1
$\begingroup$

I am trying to learn rough path theory as described in https://en.wikipedia.org/wiki/Rough_path. In this wikipedia page "rough path lift" is mentioned. I have gone though the following link which talks about path lifting property https://www.youtube.com/watch?v=snHIkGVlmkM .

Is there a connection between path lifting property mentioned in the youtube video and "rough path lift" mentioned in the wikipedia page.

An explanation how they are related or unrelated would be highly appreciated.

My intuition is that can we assume the d-dimensional rough path space as X as mentioned in the video. Further, is Y of video is the space of iterated integrals or something like that? In such case what are $\phi$ of the video or $p$ of the video?

$\endgroup$
3
  • $\begingroup$ @verret, thanks for the edit. The rough path theory talks about group like element so my intuition was that a principle bundle may be associated in the question so I added the group theory. $\endgroup$
    – Creator
    Oct 26, 2018 at 17:58
  • $\begingroup$ Crossposted to MO: mathoverflow.net/questions/314807/…. In future, when you do so, update your post with a link to the other one. $\endgroup$ Nov 8, 2018 at 3:02
  • $\begingroup$ @NateEldredge I wrote in the mathoverflow that I have asked the question here, but did not give the link, sorry. $\endgroup$
    – Creator
    Nov 8, 2018 at 3:13

1 Answer 1

4
$\begingroup$

They're not particularly related in any way that I know of.

They're both just two examples of the generic notion of "lifting": given some spaces $X,Y$ with a "projection" map $p : Y \to X$ (typically very far from injective), for each $x \in X$, identify, in a "canonical" way, some $y \in Y$ with $p(y) = x$.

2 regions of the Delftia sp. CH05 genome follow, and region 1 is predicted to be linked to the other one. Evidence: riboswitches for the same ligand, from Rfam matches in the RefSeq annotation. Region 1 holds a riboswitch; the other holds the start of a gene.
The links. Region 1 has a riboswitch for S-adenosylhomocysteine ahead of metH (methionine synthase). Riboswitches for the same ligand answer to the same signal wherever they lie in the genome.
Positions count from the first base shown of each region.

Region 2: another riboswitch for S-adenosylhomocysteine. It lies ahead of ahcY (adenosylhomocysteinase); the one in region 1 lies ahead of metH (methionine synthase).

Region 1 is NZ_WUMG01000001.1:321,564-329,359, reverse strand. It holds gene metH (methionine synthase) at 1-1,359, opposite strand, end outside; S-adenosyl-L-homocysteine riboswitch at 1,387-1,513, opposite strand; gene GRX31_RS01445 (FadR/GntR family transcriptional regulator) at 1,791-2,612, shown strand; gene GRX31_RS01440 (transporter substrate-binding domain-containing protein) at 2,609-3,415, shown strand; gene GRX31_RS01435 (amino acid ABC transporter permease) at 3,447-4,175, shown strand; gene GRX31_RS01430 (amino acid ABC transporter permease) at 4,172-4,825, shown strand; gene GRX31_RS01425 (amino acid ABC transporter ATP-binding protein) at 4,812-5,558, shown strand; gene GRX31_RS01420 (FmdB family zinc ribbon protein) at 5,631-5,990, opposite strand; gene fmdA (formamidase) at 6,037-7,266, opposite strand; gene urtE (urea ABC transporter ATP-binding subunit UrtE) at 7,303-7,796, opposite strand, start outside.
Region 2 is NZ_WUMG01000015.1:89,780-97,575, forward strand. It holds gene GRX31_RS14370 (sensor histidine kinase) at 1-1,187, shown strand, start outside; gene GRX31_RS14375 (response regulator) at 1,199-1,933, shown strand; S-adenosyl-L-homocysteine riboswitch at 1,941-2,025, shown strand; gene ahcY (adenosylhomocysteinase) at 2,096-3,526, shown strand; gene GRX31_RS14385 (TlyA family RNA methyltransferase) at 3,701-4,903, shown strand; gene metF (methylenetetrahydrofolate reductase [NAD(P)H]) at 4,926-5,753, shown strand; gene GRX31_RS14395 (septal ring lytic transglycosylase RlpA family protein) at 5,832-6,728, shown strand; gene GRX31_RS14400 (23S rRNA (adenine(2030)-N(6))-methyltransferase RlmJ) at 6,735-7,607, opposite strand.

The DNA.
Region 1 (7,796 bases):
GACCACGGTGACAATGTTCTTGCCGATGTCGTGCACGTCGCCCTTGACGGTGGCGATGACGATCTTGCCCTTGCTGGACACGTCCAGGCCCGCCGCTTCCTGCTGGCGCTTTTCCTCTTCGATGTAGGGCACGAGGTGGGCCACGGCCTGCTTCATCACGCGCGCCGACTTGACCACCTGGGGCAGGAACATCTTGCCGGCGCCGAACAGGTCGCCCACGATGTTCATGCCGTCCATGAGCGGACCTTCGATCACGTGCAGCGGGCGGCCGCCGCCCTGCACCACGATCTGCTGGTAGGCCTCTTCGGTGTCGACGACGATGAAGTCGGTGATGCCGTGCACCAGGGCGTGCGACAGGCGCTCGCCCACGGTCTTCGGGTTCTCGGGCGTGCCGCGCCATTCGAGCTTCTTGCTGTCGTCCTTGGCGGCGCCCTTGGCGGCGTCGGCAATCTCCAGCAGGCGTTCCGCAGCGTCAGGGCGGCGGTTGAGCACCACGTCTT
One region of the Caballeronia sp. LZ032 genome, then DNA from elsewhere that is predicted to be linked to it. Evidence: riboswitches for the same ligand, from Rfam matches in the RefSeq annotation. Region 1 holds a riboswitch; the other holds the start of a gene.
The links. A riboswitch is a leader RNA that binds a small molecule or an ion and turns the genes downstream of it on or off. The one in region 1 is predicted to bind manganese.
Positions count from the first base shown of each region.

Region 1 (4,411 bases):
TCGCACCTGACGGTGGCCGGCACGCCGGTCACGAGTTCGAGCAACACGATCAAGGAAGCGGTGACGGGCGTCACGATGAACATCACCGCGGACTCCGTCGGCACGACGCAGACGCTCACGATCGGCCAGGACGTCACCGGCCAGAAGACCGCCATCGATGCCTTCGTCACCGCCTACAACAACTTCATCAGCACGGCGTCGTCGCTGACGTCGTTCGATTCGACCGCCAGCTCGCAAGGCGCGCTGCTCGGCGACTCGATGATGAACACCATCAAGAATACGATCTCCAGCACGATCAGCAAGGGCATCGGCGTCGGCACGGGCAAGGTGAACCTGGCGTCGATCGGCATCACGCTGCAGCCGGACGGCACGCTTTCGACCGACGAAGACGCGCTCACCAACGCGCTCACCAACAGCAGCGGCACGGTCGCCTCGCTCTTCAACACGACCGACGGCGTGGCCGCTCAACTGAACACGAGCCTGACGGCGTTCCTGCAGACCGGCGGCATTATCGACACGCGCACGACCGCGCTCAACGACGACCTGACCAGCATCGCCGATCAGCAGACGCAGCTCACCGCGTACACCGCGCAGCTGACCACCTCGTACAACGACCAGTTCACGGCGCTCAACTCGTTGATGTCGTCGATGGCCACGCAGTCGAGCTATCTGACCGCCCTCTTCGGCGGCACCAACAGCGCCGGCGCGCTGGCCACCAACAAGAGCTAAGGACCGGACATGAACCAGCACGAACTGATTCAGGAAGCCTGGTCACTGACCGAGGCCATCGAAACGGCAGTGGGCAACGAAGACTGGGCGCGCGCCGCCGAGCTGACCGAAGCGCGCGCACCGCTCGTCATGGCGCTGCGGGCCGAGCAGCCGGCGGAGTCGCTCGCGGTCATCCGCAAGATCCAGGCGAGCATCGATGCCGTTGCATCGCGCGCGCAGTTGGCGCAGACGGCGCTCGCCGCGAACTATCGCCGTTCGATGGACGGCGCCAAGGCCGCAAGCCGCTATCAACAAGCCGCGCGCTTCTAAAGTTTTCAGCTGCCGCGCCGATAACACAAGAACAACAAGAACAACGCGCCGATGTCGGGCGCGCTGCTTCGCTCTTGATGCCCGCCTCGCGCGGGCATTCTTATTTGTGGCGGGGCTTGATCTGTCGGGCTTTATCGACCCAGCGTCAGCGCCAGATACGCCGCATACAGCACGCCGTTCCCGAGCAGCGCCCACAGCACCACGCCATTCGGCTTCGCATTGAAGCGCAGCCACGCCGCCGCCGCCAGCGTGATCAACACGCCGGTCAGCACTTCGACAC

In the video, $X,Y$ are topological spaces and $p$ is a covering map.

In rough paths theory, $X$ could be the space of ordinary paths, $Y$ the space of "enhanced" rough paths (where an element consists of a path together with some higher-order objects that can be seen as iterated integrals of the path), and the map $p$ is "forget the higher-order stuff". So "lifting" just means making a "good" choice for what the higher-order stuff ought to be, in a particular context.

$\endgroup$
3
  • $\begingroup$ May I ask where $\phi$ stands in rough path? Is it just inverse of $p$? $\endgroup$
    – Creator
    Nov 8, 2018 at 3:47
  • 1
    $\begingroup$ The map $\varphi$ from the video doesn't have an analogue in rough paths. There, the idea was that $p$ is a covering map and the set $X_i$ is evenly covered, so $p^{-1}(X_i)$ is homeomorphic to the product of $X_i$ with a discrete set $D_i$, and $\phi$ is defined as that homeomorphism. The projection $p$ in rough paths isn't a covering map and the preimage of a set doesn't have the same kind of structure. $\endgroup$ Nov 8, 2018 at 3:57
  • $\begingroup$ Actually they are related if you think the signature of the rough path gives you a sub-riemannian structure. A lift of the rough path to its signature is simply a path lift from the tangent space to the manifold. $\endgroup$ Dec 3, 2019 at 18:02

Your Answer

By clicking “Post Your Answer”, you agree to our terms of service, privacy policy and cookie policy

Not the answer you're looking for? Browse other questions tagged or ask your own question.